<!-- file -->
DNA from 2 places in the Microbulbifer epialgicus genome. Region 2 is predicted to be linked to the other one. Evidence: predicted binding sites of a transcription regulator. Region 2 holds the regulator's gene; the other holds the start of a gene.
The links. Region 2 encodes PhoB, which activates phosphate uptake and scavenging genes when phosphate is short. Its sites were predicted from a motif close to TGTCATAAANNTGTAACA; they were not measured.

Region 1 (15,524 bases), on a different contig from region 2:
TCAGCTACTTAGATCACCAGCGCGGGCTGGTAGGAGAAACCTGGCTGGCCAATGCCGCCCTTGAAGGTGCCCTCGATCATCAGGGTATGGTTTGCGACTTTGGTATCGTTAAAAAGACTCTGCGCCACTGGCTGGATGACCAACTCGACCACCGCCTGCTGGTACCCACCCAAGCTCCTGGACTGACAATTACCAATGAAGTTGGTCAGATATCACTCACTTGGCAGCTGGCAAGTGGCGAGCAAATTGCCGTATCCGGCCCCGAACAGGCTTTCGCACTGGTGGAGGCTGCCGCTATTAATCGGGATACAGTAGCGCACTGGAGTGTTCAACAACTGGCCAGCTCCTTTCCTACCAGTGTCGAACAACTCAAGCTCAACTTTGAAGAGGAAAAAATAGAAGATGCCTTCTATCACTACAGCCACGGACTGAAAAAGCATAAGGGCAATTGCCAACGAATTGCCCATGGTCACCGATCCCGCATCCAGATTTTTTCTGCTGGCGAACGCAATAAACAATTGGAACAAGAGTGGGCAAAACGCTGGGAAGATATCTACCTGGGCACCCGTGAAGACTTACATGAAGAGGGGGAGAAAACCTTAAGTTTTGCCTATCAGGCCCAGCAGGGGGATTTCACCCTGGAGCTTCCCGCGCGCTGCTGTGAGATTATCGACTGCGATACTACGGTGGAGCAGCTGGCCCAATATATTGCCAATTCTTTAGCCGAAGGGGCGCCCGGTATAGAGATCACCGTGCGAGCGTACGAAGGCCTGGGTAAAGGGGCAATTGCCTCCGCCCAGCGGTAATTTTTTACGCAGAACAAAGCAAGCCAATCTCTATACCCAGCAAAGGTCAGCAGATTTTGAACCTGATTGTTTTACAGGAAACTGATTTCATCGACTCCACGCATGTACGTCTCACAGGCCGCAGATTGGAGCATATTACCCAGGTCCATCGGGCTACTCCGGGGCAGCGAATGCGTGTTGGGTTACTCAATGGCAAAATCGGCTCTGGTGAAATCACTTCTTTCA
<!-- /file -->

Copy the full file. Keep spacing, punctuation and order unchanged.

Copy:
DNA from 2 places in the Microbulbifer epialgicus genome. Region 2 is predicted to be linked to the other one. Evidence: predicted binding sites of a transcription regulator. Region 2 holds the regulator's gene; the other holds the start of a gene.
The links. Region 2 encodes PhoB, which activates phosphate uptake and scavenging genes when phosphate is short. Its sites were predicted from a motif close to TGTCATAAANNTGTAACA; they were not measured.

Region 1 (15,524 bases), on a different contig from region 2:
TCAGCTACTTAGATCACCAGCGCGGGCTGGTAGGAGAAACCTGGCTGGCCAATGCCGCCCTTGAAGGTGCCCTCGATCATCAGGGTATGGTTTGCGACTTTGGTATCGTTAAAAAGACTCTGCGCCACTGGCTGGATGACCAACTCGACCACCGCCTGCTGGTACCCACCCAAGCTCCTGGACTGACAATTACCAATGAAGTTGGTCAGATATCACTCACTTGGCAGCTGGCAAGTGGCGAGCAAATTGCCGTATCCGGCCCCGAACAGGCTTTCGCACTGGTGGAGGCTGCCGCTATTAATCGGGATACAGTAGCGCACTGGAGTGTTCAACAACTGGCCAGCTCCTTTCCTACCAGTGTCGAACAACTCAAGCTCAACTTTGAAGAGGAAAAAATAGAAGATGCCTTCTATCACTACAGCCACGGACTGAAAAAGCATAAGGGCAATTGCCAACGAATTGCCCATGGTCACCGATCCCGCATCCAGATTTTTTCTGCTGGCGAACGCAATAAACAATTGGAACAAGAGTGGGCAAAACGCTGGGAAGATATCTACCTGGGCACCCGTGAAGACTTACATGAAGAGGGGGAGAAAACCTTAAGTTTTGCCTATCAGGCCCAGCAGGGGGATTTCACCCTGGAGCTTCCCGCGCGCTGCTGTGAGATTATCGACTGCGATACTACGGTGGAGCAGCTGGCCCAATATATTGCCAATTCTTTAGCCGAAGGGGCGCCCGGTATAGAGATCACCGTGCGAGCGTACGAAGGCCTGGGTAAAGGGGCAATTGCCTCCGCCCAGCGGTAATTTTTTACGCAGAACAAAGCAAGCCAATCTCTATACCCAGCAAAGGTCAGCAGATTTTGAACCTGATTGTTTTACAGGAAACTGATTTCATCGACTCCACGCATGTACGTCTCACAGGCCGCAGATTGGAGCATATTACCCAGGTCCATCGGGCTACTCCGGGGCAGCGAATGCGTGTTGGGTTACTCAATGGCAAAATCGGCTCTGGTGAAATCACTTCTTTCA